THE NEW NIGHTMARE

Yesterday the Scottish Government produced its route map out of the Coronavirus “Lock-down”.  The message was clear. There is light at the end of the tunnel, we will meet again, but we don’t know when. You will get your freedom back, the freedom we have taken from you,  the freedom to associate, to work, to trade, to congregate, to socialise, to worship, to play, to travel, to welcome strangers, to visit and embrace your family and your loved ones. You will get that back, but only when we decide the time is right. Only when “The Science” tells us it safe to do so. And just in case you become too relaxed about it, if things change, we can reverse things at any point. So be warned.

From the beginning I felt that the prison term “lock-down” had more than a little resonance to the situation we were in. I think I have been right about that. Now we know that before being fully released we will be effectively be in an open prison, allowed out in stages, on day release, where we will be given some freedoms to demonstrate that we can use these responsibly. Once we have proved we can, we will be given more until we have full freedom, but even then, we will still be out on licence and liable to be brought back in at any moment. Too many Portobello incidents, and we will all be back in “lock-down”. That has been clear.

It is really hard to believe that all this is happening. But it is. It is really hard to believe that almost all good people have accepted it with barely a whimper of protest or question. But they have. It is hard to believe that the shaky models, the selected statistics, the loaded graphs, the unequal comparisons as well as that mysterious “R” number have been given such an uncritically free ride. The merest scratch would have shown that the case for the “lock-down” was and is based on the shakiest of foundations and would not withstand any serous intellectual challenge by people who know. Do you think that the government and all their advisers together could hold their case in an open debate with the likes of Jonathan Sumption, David Starkey, Lionel Shriver or Peter Hitchens? No neither do I.

It is unlikely that the politicians and their advisers will have the courage to admit that they made a mistake, an error of judgement, and even in a future enquiry they are likely to shield behind a Nike defence that it was “Right at that time” It is also unlikely that the general population, we who have invested so much in this sacrifice, will want to believe they have been fooled. But I think we have.

What truly scares me is the legacy of the “lock-down” which may survive for a long time after the whole thing has passed by and forgotten like any other seven-day wonder. We can see that legacy already being introduced into the “New Normal” with the continuation of that cruel and inhumane policy of “Social distancing”. Nicole Sturgeon said that Scotland should “take care not to slip back into old and bad ways of doing things”. She didn’t say what the bad ways were. Maybe it was just the filthy habit of not washing hands, or careless sneezing or spitting but I suspect she was hinting at a new normal where social distancing becomes the norm, where the fear of infection eclipses everything else, where we see every stranger as a possible carrier of a deadly disease, and we withdraw into our own bubbles, avoid embracing, touching, reaching out, offering handshakes or any form of physical expression of welcome or concern or comfort to others.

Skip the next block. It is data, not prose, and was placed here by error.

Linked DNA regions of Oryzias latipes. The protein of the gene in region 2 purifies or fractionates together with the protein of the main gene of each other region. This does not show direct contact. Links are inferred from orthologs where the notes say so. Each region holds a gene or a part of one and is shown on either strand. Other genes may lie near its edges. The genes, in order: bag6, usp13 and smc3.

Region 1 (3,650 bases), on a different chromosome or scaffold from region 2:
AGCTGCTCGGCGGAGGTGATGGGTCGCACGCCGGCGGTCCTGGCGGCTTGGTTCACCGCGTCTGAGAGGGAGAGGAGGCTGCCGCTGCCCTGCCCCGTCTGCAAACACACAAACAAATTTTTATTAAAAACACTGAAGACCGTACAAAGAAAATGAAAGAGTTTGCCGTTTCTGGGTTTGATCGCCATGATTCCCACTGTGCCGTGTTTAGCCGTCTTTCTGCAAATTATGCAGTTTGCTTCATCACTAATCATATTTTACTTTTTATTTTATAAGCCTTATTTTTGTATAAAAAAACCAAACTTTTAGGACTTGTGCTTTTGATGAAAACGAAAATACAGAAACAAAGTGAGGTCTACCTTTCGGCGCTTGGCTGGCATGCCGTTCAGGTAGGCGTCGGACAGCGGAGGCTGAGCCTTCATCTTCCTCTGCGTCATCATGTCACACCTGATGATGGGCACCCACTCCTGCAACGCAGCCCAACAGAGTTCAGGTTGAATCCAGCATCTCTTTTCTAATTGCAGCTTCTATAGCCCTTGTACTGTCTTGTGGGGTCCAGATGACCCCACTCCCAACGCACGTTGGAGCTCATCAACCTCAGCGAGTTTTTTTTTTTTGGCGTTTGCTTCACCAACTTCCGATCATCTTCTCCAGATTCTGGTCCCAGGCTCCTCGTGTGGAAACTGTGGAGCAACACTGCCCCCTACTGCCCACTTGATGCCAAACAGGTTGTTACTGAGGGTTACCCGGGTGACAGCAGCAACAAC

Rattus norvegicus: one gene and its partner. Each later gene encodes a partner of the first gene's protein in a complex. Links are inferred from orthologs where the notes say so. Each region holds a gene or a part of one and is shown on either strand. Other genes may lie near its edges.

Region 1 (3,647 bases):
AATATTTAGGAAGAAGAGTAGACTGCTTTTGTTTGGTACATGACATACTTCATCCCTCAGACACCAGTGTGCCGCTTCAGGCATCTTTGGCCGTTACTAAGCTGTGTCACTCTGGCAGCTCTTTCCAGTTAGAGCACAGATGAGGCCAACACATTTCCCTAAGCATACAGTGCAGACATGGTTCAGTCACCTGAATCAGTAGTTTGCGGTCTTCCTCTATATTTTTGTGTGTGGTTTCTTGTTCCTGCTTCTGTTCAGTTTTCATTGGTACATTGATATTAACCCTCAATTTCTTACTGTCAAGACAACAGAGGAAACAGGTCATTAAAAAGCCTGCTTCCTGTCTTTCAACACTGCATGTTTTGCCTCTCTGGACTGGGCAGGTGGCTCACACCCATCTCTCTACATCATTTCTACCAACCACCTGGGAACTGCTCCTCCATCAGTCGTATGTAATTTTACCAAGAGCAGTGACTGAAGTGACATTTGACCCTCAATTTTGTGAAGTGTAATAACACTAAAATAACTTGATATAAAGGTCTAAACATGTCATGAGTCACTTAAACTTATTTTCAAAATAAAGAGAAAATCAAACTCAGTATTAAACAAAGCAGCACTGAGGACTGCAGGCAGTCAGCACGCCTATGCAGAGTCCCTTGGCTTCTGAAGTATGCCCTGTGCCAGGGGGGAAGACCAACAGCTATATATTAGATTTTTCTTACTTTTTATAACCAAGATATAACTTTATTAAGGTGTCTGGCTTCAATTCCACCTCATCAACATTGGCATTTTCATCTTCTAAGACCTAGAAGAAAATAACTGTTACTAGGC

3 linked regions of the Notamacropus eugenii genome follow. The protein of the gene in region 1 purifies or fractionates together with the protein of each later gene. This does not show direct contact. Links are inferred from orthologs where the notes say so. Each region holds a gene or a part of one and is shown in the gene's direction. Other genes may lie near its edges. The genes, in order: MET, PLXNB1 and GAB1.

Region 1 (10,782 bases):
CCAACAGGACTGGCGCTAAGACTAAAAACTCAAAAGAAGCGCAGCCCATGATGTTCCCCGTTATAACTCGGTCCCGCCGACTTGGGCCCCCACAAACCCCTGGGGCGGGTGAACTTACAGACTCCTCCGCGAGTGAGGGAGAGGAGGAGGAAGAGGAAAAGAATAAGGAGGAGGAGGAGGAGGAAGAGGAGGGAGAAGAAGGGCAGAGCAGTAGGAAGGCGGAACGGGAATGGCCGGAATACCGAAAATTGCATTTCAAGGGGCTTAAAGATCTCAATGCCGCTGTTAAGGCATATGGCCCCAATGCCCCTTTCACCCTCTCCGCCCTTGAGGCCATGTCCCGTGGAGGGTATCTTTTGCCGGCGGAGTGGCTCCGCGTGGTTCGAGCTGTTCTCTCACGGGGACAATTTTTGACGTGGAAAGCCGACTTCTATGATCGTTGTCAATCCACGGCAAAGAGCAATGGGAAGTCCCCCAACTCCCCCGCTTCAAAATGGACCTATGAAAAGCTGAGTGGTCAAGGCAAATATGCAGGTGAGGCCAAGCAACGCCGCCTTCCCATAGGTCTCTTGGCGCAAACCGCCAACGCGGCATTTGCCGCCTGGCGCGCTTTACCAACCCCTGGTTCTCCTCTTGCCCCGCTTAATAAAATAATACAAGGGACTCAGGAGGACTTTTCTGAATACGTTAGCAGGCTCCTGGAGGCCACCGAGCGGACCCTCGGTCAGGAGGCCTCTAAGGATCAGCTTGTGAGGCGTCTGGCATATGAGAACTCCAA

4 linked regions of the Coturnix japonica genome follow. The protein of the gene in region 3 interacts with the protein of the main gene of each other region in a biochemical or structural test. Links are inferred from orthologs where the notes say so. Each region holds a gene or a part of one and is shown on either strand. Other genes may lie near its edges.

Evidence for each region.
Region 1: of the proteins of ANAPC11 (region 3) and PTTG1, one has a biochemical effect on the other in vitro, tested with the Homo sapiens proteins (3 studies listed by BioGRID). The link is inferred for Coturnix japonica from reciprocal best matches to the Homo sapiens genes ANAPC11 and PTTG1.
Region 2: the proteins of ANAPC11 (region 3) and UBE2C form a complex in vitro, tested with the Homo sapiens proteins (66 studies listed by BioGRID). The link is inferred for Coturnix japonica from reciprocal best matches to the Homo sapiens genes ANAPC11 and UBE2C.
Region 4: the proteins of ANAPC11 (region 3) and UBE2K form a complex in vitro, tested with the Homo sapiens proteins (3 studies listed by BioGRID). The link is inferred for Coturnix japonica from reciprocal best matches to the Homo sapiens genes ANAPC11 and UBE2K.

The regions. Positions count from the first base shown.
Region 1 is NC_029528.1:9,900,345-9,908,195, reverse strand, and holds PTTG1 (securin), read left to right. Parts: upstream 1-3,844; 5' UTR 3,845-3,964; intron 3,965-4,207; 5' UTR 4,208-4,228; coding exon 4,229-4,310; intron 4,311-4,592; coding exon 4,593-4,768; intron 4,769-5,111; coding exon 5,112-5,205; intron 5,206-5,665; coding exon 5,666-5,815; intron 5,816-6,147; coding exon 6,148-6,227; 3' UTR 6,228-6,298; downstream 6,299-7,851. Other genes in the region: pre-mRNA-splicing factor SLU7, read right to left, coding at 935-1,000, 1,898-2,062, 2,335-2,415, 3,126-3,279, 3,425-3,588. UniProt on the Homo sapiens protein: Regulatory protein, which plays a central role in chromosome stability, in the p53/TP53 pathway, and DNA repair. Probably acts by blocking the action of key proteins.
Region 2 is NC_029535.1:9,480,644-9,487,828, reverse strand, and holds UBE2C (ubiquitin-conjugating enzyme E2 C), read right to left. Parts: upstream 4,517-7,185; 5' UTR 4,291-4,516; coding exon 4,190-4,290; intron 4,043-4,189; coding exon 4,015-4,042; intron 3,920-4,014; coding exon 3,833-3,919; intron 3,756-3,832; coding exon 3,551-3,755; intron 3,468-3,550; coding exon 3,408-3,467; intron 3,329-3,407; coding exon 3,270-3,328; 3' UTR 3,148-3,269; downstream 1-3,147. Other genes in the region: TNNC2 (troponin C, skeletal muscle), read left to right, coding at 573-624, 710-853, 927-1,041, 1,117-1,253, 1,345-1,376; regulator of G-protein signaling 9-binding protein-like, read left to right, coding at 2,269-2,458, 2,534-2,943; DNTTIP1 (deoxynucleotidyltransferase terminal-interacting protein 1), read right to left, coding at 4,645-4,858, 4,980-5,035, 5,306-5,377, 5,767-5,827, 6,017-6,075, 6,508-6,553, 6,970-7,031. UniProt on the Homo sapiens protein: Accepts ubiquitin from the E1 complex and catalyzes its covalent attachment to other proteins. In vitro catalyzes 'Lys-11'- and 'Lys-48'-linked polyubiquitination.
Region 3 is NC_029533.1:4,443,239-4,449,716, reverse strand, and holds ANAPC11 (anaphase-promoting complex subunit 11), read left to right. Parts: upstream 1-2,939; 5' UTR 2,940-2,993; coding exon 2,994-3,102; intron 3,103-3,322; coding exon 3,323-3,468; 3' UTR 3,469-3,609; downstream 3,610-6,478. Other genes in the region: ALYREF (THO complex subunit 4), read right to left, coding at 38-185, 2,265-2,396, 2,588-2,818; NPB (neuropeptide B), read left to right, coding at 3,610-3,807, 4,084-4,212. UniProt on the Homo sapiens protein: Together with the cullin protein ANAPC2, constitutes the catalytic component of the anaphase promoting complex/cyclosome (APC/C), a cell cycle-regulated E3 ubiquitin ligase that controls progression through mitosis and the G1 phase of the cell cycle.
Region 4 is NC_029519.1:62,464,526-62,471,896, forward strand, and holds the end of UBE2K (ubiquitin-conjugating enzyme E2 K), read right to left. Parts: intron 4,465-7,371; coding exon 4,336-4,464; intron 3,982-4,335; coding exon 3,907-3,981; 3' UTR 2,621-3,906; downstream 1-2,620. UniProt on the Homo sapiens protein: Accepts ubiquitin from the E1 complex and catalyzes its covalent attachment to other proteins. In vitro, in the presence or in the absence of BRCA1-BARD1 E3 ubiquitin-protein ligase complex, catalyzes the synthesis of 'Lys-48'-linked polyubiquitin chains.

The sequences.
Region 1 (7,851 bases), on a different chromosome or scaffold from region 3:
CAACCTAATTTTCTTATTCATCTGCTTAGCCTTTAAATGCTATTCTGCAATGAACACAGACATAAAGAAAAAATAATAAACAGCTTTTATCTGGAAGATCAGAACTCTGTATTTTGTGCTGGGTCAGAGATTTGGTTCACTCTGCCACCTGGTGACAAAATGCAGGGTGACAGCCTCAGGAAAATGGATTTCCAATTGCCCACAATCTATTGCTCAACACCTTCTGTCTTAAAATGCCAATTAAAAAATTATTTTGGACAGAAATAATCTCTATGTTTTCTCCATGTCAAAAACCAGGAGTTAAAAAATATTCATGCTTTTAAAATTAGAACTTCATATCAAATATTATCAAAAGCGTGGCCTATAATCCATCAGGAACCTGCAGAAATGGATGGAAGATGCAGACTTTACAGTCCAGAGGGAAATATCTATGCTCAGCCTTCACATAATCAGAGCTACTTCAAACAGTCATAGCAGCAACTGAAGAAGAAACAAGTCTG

Welcome to the New Nightmare.    

DON’T STAY HOME

Our 80+ year old friend dropped a bag of compost round at our door this morning. We were able to catch her before she was off on her brisk daily walk. She is one of those exceptional octogenarians who has such an enormous energy for life and spends most of her days caring for others, people much younger than herself. She also spends her days in prayer. She wouldn’t stay at home. She told me of a couple she cares for whose family forbad them to go out. “But there is no one to forbid me “ she said with a smile.

From the start “Stay Home” really irritated me. I think it now makes me feel angry. I hated it at first because I hate being told what to do and I groaned each time I saw it. But it was much more than a personal annoyance. It seemed wrong. It seemed a bad idea all together. The more we learn and the more that is revealed, the more I am convinced that it was a thoroughly bad idea.

Reading a report this morning of studies done on the progress of the virus by The University of Maryland, Anglia Ruskin University, the University of Oxford amongst others, made it obvious. Sarah Knapton brought together a few strands of science which, in many ways turn out to be little more than common sense. It was what doctors knew long ago, that the sun was a healer, that getting out into the fresh air and wind, sleeping with the window open and exercise all supported your immune system and helped you to recover from illness. Viruses on the other hand fester in crowded spaces, in air conditioned rooms and ducts, behind closed doors, shut windows and pulled blinds.   

“Stay Home” was balmy.